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Summary: This sermon looks at the origin and nature of the Lord’s Supper, its place in the early Church, and it importance to the Church today.

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The Lord’s Supper I Cor. 10:23-34

INTRO.: Illus.: "Giving Blood" Priscilla Larson writes, "My brother-in-law, who is a minister, responded to a Red Cross appeal for blood donations. When he didn’t come home by the time his young son expected him, the boy asked his mother, ‘Is Dad going around visiting all the sick people?’ His mother replied, ‘He’s giving blood.’ To which the boy said, ‘But we know it’s really grape juice, don’t we, Mom?’" SOURCE: Ed Rowell, editor. "Humor for Preaching and Teaching," p. 41.

In some minds, there is great mystery connected with the observance of Communion or the Lord’s Supper. Maybe this message will help clear up some of the questions you may have. We will discuss the origin and nature of the Lord’s Supper, its place in the early Church, and its importance today.

I. The origin and nature of the Lord’s Supper vv. 23-25

A. ILLUS.: the dying request of Joseph: Gen. 50:22-26 & Exod. 13:19

1. Joseph had spent most of his life in Egypt and longed for his homeland. He wished to be buried there.

2. His brothers made the oath to do so, but Moses buried him there hundreds of years later. Moses was not bound by the oath.

3. But, the request of a dying man is to be honored over all obstacles.

B. This memorial was one of Jesus’ last requests of His disciples.

1. Not long afterward, He is crying out to God in Gethsemane and is arrested, tried, and murdered.

2. How can we ignore one of the last requests of the Savior?

3. This is how He wants to be remembered: a broken body, spilt blood, a sacrifice for others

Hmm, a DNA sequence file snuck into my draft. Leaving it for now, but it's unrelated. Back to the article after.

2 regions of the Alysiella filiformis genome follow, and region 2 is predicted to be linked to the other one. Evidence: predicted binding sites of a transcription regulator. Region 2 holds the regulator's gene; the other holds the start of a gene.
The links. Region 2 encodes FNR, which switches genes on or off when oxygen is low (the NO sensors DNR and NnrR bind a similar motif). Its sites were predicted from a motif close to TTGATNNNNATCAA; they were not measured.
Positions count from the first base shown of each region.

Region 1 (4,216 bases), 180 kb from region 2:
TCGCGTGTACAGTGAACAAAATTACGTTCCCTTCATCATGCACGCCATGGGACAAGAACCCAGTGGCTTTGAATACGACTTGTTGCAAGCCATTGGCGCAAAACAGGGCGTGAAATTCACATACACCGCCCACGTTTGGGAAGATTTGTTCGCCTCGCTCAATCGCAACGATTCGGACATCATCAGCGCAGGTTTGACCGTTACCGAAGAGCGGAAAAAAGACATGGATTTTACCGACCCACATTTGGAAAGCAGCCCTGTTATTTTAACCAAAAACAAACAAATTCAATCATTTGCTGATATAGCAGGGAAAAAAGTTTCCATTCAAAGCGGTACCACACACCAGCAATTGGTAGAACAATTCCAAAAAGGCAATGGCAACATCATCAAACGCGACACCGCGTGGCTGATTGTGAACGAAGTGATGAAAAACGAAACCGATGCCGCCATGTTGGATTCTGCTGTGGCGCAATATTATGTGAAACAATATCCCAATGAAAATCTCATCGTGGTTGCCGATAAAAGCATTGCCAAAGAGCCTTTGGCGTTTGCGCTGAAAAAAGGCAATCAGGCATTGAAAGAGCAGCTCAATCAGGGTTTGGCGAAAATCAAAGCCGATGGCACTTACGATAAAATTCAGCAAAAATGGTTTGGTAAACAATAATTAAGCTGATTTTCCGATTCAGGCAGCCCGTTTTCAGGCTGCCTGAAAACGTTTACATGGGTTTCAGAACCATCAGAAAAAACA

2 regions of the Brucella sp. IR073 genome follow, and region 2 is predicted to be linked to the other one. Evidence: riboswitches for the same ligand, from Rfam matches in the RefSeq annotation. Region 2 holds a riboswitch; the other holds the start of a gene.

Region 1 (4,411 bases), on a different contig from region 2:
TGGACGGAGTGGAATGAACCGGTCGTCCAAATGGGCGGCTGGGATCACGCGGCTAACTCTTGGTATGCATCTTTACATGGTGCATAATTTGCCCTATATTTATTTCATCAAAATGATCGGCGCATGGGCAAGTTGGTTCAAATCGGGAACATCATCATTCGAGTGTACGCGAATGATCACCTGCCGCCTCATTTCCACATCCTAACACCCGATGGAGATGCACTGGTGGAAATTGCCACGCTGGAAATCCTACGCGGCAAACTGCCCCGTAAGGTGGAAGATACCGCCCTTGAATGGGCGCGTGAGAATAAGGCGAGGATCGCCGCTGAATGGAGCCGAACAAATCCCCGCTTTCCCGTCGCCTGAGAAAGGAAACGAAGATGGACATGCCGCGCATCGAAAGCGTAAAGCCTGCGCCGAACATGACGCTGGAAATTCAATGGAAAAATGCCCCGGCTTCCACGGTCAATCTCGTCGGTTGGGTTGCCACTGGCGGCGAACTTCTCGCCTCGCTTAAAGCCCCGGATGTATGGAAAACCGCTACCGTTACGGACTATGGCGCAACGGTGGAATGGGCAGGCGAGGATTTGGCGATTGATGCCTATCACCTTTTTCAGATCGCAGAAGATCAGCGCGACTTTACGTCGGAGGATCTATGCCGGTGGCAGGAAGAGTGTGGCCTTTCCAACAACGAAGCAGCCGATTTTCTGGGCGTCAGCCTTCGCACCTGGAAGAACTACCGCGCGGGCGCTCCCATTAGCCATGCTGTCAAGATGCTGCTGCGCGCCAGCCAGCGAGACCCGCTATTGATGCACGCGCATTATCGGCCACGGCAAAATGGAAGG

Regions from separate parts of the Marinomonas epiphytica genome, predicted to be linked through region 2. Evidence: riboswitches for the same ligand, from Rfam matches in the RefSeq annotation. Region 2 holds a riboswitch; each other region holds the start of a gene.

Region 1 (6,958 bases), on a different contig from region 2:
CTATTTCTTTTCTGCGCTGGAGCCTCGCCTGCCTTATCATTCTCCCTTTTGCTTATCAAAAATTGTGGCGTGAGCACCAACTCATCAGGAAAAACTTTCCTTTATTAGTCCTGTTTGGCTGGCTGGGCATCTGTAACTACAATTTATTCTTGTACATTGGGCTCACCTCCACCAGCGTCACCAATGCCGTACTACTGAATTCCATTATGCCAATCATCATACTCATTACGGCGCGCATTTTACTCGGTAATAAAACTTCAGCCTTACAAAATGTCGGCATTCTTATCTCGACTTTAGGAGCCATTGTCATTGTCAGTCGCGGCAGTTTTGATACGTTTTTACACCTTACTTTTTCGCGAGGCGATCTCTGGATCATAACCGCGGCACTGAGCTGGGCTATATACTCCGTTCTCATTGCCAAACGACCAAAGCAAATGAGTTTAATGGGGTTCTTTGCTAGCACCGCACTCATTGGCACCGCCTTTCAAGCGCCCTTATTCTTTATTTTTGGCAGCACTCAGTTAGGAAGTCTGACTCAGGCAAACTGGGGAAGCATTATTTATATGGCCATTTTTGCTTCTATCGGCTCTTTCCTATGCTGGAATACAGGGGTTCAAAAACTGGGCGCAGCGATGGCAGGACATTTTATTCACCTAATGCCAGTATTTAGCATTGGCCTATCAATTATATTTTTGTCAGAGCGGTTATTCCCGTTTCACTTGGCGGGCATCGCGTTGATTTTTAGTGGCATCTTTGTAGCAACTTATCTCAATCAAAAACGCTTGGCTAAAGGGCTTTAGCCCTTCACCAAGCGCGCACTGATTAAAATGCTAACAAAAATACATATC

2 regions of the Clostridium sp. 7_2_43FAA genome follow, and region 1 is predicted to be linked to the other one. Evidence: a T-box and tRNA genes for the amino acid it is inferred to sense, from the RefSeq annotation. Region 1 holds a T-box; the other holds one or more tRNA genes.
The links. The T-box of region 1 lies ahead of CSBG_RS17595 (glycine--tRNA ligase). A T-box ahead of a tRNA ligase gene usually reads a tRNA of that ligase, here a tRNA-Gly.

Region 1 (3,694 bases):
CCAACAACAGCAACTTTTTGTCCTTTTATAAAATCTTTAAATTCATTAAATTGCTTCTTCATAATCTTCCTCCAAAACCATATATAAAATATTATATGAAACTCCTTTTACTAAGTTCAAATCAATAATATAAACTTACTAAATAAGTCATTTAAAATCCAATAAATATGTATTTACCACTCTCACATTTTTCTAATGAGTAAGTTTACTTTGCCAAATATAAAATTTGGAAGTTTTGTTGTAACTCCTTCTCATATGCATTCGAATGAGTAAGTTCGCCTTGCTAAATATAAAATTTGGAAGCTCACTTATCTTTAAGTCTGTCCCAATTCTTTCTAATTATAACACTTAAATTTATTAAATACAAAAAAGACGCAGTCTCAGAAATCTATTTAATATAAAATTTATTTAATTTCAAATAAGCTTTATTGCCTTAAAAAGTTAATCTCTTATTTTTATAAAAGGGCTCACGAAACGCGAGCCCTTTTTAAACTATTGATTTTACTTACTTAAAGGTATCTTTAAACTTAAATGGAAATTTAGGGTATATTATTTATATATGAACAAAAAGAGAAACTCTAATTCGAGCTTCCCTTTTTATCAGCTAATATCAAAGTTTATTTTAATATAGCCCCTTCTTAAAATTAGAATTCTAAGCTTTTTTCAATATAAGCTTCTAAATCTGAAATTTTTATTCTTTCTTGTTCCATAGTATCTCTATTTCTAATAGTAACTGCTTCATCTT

C. Paul emphasizes this was given by Jesus Himself.

1. Not from angel, prophet, teacher, or Apostle.

2. Paul writes, "I received it from the Lord."

3. What could be more important to a Christian than a request from Jesus Himself?

II. Its place in the early Church

A. The early Church observed the Supper with great frequency:

1. It pictured His death, the event they considered most important. Matt. 26:26-28

2. Object Lesson: "This is My body" "This is my blood" - hold up picture and say, "These are my grandchildren." Actually, it is only a picture of them. So it is when Jesus says, "This is . . ."

3. They devoted themselves to breaking of bread, along with Apostles teaching, fellowship, prayer. Acts 2:42

4. Later, it seems they observed it each first day of the week. Acts 20:7

B. It was one important means of proclaiming the Lord’s death to others. I Cor. 11:26

1. Not as graphic as Mel Gibson’s portrayal of the passion, but graphic enough to remind us.

2. Symbolism is seen in the breaking of bread, pouring of wine. As Jesus gives the memorial, He breaks the bread, pours the wine.

3. Each time they met, unbelievers were present. This witnessed to them in a graphic way.

C. Sometimes abused. 17-22

1. Apparently observed as part of a fellowship meal, a "love feast." this was the occasion for abusing the poor.

2. The extent of their abuse is seen in I Cor. 11:17-22

3. The Apostle writes very strongly against abuse. I Cor. 11:17, 29, 30

III. Its. Importance today.

A. Reminder of Jesus’ sacrifice

1. We still need an occasional reminder of what we owe to Jesus.

2. We still need to honor His dying wish to be remembered.

3. We come to remember Jesus. It’s appropriate we remember Him in the way He asked.

B. Who should partake?

1. There is always a question who should have communion. Some think only baptized believers. There is no clear Biblical guideline.

2. Of course, it is especially intended for Christians. It’s a "participation" or "communion" in the body and blood of Jesus. I Cor. 10:16, 17

3. How we partake is more important than age or whether one is a Christian. I believe anyone sincerely wishing to remember Jesus is welcomed by God.

C. Its place in our services.

1. There are those who want to remove it. They say the emphasis on blood offends "seekers," those we used to call sinners.

2. It is still a powerful testimony to the sacrifice of Jesus and the love of God Who sent Him.

3. More than ever, we need a reminder of these things.

CONC.: ILLUS.: "The Greatest Tool We Have"

THE GREATEST TOOL WE HAVE

Some congregations, I understand, have even dropped the communion service from the regular morning worship hour, just inviting those who wish to partake to go to another room for the Lord’s Supper after the service or serving it during the week. The reasoning, I’m told, is that the strange practice of taking the loaf and cup frightens away "seekers" (formerly known as sinners).

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